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Abstract

Women historiography has been one of the major concerns of the feminist movement particularly since 1960s. Looking at the figure of the courtesan in India–its histories, representations, repression and re-emergence, the paper seeks to problematize discourses of both Universalist and minority history writing that have been built around these women. In the context of Post-Colonial theory, and in the light of the dynamic nature of the categories of Truth, Power, Knowledge, and Discourse, the paper seeks to salvage Foucault’s methodology of writing a genealogical history as opening new avenues within the history of the courtesan in India in particular and women’s history writing in general.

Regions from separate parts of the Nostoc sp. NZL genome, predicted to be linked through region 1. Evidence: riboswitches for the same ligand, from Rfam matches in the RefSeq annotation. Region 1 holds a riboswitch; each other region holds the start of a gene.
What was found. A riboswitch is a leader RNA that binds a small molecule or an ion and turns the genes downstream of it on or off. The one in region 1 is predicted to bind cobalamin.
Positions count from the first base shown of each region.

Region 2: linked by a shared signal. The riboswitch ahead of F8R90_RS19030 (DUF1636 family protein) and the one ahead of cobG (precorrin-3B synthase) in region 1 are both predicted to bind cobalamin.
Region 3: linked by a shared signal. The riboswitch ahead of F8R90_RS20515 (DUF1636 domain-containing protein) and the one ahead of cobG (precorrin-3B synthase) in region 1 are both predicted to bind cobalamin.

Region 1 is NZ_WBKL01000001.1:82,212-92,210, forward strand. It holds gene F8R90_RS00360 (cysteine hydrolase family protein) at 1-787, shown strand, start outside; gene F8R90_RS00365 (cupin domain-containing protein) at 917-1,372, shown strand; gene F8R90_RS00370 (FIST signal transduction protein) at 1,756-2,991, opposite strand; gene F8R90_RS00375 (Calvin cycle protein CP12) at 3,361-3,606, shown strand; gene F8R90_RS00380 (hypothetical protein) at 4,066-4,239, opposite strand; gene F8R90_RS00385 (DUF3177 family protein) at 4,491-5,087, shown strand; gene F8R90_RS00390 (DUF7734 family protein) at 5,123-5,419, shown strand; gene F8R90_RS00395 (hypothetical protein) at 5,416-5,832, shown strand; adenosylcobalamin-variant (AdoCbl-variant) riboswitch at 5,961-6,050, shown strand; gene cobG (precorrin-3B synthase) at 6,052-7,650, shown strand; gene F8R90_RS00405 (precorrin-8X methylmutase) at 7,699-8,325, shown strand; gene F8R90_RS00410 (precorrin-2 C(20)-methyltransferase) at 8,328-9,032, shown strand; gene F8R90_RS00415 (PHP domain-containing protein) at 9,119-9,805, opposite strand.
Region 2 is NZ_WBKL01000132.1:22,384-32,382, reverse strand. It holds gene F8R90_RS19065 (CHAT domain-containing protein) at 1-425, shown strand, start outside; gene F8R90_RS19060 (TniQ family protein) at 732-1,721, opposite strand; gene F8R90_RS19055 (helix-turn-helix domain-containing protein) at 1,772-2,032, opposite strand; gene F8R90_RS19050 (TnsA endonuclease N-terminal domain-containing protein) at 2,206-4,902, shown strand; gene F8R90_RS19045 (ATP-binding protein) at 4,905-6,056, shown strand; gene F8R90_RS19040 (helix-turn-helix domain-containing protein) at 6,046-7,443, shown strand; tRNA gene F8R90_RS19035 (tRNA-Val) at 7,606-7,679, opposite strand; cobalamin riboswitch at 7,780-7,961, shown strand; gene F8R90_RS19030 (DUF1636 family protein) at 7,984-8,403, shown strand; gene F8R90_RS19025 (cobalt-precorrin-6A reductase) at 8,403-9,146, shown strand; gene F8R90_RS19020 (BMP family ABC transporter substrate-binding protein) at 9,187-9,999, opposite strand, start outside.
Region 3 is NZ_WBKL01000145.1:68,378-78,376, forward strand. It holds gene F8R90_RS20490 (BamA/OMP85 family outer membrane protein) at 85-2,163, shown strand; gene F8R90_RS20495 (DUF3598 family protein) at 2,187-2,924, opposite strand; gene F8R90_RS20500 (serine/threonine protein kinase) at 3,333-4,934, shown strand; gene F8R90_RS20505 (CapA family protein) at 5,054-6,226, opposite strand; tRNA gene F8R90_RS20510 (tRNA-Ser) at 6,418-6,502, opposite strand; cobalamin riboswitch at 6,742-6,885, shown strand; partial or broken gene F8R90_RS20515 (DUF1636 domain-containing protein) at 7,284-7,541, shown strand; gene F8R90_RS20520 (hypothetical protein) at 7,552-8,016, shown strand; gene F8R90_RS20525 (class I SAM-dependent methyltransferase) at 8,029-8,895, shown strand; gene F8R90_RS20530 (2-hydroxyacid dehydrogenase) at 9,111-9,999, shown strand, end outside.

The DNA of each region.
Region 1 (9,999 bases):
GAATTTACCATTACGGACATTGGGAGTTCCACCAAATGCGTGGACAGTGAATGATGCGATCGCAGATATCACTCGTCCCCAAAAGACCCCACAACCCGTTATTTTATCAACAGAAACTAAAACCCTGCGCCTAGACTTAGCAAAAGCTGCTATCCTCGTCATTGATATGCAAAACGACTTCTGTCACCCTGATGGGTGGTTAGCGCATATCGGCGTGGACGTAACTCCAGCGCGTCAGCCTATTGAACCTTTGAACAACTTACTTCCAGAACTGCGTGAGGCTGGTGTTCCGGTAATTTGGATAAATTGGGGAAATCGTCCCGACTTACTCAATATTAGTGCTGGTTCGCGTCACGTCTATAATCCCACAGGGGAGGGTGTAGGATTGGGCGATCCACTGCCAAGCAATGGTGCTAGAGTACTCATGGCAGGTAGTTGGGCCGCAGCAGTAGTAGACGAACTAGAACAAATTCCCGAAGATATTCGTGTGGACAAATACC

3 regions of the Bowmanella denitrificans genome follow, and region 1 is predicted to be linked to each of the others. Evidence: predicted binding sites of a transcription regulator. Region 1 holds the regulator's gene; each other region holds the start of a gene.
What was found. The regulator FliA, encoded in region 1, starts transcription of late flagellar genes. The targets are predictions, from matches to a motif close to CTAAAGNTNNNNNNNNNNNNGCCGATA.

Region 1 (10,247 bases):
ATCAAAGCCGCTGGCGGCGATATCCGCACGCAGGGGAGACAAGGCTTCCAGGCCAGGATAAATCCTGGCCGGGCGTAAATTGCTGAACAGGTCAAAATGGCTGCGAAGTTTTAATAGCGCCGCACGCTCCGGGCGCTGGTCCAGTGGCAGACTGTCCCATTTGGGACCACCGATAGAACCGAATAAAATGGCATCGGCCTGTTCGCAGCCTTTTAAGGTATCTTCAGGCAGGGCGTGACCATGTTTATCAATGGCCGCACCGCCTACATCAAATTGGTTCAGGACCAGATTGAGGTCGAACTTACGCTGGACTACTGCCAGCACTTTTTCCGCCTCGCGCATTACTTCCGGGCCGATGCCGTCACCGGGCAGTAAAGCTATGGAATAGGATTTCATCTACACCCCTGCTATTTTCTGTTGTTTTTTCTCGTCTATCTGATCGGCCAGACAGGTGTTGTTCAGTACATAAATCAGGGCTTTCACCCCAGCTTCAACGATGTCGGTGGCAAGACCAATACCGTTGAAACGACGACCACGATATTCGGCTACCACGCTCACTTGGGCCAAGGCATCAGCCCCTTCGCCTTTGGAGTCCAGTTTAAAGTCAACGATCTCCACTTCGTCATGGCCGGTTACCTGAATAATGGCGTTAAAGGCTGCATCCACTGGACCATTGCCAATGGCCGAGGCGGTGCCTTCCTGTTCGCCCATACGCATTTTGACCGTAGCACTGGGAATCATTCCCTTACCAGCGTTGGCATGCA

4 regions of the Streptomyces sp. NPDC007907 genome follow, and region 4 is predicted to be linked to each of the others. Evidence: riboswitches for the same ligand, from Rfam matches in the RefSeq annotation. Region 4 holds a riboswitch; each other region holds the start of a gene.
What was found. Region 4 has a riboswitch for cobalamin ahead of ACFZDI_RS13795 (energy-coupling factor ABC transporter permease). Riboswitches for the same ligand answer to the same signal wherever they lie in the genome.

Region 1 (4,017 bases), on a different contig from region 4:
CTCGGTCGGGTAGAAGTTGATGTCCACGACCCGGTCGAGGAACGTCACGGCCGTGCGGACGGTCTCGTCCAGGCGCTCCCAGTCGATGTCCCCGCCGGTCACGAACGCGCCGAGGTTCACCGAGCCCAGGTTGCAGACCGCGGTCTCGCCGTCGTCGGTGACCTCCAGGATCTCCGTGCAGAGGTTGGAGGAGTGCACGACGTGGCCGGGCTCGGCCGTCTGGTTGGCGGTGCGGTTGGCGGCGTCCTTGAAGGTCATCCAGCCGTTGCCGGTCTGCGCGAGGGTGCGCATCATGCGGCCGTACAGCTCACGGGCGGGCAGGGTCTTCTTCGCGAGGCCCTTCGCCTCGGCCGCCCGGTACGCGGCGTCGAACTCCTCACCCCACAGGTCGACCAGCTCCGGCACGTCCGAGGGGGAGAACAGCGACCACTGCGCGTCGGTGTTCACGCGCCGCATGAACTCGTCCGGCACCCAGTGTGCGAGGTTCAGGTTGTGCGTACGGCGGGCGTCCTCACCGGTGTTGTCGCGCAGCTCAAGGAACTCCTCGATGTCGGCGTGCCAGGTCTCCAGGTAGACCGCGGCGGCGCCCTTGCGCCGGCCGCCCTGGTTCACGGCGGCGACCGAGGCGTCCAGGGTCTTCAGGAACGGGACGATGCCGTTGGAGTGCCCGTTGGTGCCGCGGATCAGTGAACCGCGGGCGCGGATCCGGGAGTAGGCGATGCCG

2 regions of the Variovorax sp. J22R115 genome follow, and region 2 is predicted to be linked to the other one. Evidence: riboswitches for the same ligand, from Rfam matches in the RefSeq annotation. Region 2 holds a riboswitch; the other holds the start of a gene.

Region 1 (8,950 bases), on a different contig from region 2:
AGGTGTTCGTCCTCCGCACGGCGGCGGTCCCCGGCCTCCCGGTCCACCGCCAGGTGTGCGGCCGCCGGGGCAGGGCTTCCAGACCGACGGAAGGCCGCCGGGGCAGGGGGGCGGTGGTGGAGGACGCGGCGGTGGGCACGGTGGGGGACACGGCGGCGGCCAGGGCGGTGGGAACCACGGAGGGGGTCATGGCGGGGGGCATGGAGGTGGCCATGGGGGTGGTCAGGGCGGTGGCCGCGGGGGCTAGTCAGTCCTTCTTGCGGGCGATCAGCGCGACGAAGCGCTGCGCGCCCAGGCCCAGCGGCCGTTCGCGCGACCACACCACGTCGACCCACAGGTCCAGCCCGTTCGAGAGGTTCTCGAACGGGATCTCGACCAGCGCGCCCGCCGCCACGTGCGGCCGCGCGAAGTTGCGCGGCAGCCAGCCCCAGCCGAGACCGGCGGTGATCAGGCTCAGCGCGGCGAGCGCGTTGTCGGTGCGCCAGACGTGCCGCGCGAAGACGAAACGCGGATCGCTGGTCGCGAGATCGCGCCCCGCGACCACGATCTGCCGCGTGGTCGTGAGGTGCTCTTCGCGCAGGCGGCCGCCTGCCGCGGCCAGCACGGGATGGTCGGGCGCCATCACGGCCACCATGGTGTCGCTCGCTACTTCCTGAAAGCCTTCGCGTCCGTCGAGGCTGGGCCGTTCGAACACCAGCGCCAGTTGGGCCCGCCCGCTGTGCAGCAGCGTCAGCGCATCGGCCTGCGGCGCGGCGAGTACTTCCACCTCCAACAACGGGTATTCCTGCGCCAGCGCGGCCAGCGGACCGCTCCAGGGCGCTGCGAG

Note on the Author

Meenal Tula, Research Scholar, Centre for Women’s Studies, Hyderabad Central University

Rekha Pande, Professor and Head, Department of History, School of Social Sciences, University of Hyderabad, Hyderabad, Andhra Pradesh, India

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